September 2017
Volume 13, Issue 9

Screen and Hygiene: A 21st Century Approach to Shining a Light on Oral Cancer

Giving patients their best chance for recovery

Cynthia Blendermann Perone, DDS

This year, 48,250 Americans will be diagnosed with oral or pharyngeal cancer. Of those newly diagnosed individuals, only slightly more than half will be alive in 5 years, and patients who survive a first encounter with the disease have up to a 20 times higher risk of developing a second cancer.1 Further, oral cancers are often detected late, making treatment more invasive and complicated, thus reducing the chances of survival. As such, the responsibility of oral healthcare professionals in diagnosis and response cannot be overestimated. This article addresses the need for oral cancer screening, the roles of the hygienist and dentist in detection, and the tools and technologies available for comprehensive patient screenings.

What dental professionals can accomplish by screening for oral cancers is profound. According to the Oral Cancer Foundation, there are over 100,000 dentists in the United States, both specialists and generalists, and each sees between five and 15 patients per day on average; importantly, this number does not include patients who go into the dental office only to see the hygienist.2 Likewise, the Centers for Disease Control and Prevention (CDC) report that approximately 60% of the US population sees a dentist every year.3 However, the literature shows that only 15% to 25% of those who visit a dentist regularly report having had an oral cancer screening.2 Taken in sum, these statistics represent a tremendous opportunity for dentists and hygienists alike to complete oral cancer screenings on this population each year. Awareness, routine clinical screening processes, and an understanding of technologically advanced, yet cost-efficient diagnostic tools will undoubtedly increase the percentage of dental patients who receive screenings.

The Need for Screening

The goal of oral cancer screening is twofold:
1. Education on the risk factors;
2. Identifying pathologies early, greatly increasing the chance for a cure.4

The first goal is educating patients on the risk factors and why they need to come back for regular screenings. A systematic approach to reviewing medical history and risk factors with the patient is essential. Individuals with risk factors such as tobacco use, alcohol use, previous oral cancer or pathology diagnosis, HPV16 virus, history of sun exposures, and other concerns need to be educated on oral cancer risk reduction. The dentist and hygienist can participate in screening for risk factors. In turn, the patient can modify habits, such as smoking, after education. The Oral Cancer Foundation states that historically 75% of oral, head, and neck cancers are related to tobacco and alcohol use. Also, as HPV positive disease becomes more prevalent, younger men and women in their 20s and 30s have an increased incidence of oral cancers.5 By sitting down with patients and reviewing their medical history in depth, practitioners can determine if they require further education on habit or health modification.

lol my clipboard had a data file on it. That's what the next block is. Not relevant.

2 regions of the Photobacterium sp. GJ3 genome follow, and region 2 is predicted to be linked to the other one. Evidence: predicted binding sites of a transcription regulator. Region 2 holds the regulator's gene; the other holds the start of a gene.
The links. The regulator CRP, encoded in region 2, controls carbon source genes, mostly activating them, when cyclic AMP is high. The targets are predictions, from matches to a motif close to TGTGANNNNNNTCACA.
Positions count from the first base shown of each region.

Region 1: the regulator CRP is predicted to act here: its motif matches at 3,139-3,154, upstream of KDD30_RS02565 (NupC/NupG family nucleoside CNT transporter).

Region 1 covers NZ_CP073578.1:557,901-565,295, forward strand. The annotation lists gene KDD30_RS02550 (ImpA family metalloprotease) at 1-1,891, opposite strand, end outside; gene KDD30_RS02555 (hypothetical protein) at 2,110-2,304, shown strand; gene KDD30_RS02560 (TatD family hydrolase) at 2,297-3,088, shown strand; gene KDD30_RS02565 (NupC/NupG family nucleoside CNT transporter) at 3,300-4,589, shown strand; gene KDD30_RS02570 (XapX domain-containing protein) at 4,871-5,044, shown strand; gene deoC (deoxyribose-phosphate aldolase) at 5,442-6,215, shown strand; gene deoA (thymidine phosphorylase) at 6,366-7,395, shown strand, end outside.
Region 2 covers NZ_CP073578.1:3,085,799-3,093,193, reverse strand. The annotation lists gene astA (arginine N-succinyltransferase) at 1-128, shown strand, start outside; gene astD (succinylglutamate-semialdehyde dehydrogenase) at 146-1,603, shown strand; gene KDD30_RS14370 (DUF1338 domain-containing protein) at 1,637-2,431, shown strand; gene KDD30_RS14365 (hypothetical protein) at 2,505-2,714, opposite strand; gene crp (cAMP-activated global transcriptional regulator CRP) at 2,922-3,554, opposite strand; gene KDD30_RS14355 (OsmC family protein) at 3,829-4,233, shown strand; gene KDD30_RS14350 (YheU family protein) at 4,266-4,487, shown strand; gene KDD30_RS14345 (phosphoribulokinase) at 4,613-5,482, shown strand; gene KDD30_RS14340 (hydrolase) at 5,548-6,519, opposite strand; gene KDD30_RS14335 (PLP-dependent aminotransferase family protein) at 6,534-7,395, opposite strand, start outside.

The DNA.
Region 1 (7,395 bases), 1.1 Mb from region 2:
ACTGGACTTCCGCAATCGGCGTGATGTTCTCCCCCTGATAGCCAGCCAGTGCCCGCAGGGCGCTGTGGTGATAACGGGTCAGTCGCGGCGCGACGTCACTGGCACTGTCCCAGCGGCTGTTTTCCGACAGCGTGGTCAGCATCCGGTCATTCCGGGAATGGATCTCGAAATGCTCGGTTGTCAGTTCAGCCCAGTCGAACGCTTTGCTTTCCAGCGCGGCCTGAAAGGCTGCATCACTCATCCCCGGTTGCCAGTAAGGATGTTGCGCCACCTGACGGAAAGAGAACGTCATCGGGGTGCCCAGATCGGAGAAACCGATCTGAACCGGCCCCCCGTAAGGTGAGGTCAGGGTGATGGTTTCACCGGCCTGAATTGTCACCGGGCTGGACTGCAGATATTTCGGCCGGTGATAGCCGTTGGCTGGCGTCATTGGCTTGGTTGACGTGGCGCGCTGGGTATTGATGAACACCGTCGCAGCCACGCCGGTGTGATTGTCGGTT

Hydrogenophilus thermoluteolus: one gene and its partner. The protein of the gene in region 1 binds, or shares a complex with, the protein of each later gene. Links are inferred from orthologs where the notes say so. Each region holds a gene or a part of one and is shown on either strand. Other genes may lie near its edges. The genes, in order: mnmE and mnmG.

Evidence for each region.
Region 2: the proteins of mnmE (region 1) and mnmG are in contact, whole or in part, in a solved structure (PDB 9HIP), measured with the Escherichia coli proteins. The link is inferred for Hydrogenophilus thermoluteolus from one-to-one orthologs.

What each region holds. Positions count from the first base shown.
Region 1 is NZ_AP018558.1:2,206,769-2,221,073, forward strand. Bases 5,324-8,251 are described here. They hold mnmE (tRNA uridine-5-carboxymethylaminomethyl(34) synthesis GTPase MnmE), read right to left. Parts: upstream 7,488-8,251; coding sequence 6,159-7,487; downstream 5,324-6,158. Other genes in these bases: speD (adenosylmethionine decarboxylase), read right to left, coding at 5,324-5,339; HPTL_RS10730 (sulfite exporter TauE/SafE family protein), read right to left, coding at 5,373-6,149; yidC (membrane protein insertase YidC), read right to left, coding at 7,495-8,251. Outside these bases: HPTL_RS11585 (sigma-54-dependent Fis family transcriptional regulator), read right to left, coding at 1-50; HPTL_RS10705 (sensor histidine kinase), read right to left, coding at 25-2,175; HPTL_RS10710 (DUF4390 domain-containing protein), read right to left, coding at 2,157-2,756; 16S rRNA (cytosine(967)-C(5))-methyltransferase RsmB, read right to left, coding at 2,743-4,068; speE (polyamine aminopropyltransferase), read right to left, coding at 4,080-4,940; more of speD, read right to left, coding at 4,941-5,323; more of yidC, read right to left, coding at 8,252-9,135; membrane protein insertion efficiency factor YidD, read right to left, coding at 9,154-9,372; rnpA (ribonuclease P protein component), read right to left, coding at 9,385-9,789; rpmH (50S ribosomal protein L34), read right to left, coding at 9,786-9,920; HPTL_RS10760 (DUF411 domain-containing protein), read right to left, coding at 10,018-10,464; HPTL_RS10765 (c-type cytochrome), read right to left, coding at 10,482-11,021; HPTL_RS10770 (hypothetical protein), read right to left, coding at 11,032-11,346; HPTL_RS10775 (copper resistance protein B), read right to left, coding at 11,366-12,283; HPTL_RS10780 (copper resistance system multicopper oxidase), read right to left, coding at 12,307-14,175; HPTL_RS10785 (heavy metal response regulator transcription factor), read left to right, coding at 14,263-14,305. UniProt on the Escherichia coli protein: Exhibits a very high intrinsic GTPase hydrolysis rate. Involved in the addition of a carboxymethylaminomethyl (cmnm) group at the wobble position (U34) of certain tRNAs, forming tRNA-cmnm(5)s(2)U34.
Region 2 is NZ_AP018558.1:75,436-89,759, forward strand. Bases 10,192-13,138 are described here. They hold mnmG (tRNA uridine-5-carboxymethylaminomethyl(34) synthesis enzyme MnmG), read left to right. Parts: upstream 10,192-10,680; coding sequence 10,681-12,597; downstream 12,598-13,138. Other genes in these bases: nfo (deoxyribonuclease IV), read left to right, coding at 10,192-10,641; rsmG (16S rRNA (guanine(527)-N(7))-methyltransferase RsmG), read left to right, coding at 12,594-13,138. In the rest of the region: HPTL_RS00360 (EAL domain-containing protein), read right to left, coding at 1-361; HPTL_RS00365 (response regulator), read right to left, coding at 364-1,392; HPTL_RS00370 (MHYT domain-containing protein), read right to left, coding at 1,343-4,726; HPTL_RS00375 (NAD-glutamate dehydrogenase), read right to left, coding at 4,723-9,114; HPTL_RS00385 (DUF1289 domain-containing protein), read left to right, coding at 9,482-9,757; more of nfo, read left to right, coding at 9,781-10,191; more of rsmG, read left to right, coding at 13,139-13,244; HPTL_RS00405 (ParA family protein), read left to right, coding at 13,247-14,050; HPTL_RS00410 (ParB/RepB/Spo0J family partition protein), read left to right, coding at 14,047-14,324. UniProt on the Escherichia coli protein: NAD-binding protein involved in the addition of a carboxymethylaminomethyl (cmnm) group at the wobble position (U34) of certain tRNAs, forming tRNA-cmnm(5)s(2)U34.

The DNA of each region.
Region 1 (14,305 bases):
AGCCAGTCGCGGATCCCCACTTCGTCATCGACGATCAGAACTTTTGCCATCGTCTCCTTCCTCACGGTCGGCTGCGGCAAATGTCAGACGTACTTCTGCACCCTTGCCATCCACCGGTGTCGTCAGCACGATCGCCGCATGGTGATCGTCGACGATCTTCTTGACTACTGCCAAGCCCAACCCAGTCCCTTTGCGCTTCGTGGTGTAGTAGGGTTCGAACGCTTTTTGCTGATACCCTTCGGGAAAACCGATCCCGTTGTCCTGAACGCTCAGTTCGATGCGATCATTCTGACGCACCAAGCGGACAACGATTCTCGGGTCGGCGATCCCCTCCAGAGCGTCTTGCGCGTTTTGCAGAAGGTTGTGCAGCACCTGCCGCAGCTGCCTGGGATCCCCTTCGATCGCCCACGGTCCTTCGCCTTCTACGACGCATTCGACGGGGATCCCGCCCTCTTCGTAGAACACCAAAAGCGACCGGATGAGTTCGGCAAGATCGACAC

The second goal of oral cancer screening is detection at an early stage at which lesions may be precancerous. This is when the visual examination and use of diagnostic tools are appropriate. At this point, the lesions are easier to remove, and there is a higher chance of a full recovery.

The Role of the Dental Hygienist

The dentist and hygienist are a team in the detection and diagnosis of oral cancer. The registered dental hygienist (RDH) is qualified to complete oral cancer screenings and bring areas that appear abnormal to the attention of the dentist for further examination and diagnostic procedures. Many patients see the hygienist on a more regular basis than the dentist, which makes it vital that the RDH conduct oral cancer screenings. The ADA Current Dental Terminology (CDT) code D0120 for “periodic oral examination” includes “an oral cancer evaluation…where indicated.” In addition, the CDT code D0150 for “comprehensive oral examination” also includes “an evaluation for oral cancer where indicated.”6 The National Institute for Dental and Craniofacial Research (NIDCR) provides visual/tactile examination procedures in poster form to ensure dental providers follow a consistent screening process.7 The oral cancer screening should be completed as a routine part of every periodic exam and can be easily incorporated into a hygienist’s routine.

Screening Tools

Several tools have emerged as robust detection technologies that can be used in addition to the visual/tactile screening. The VELscope® (LED Dental, is a frequently used tool which incorporates fluorescence visualization to detect oral disease. The VELscope’s blue light excites natural “fluorophores” in mucosal tissues, and its proprietary filter helps enhance the contrast between healthy and abnormal tissue.8 In addition, it is non-invasive, with no unpleasant rinses or stains required.9 It is important to note that not all the tissue changes discovered will be cancer; however, often times the adjunctive technologies are helpful in the detection of abnormal pathologies as a whole.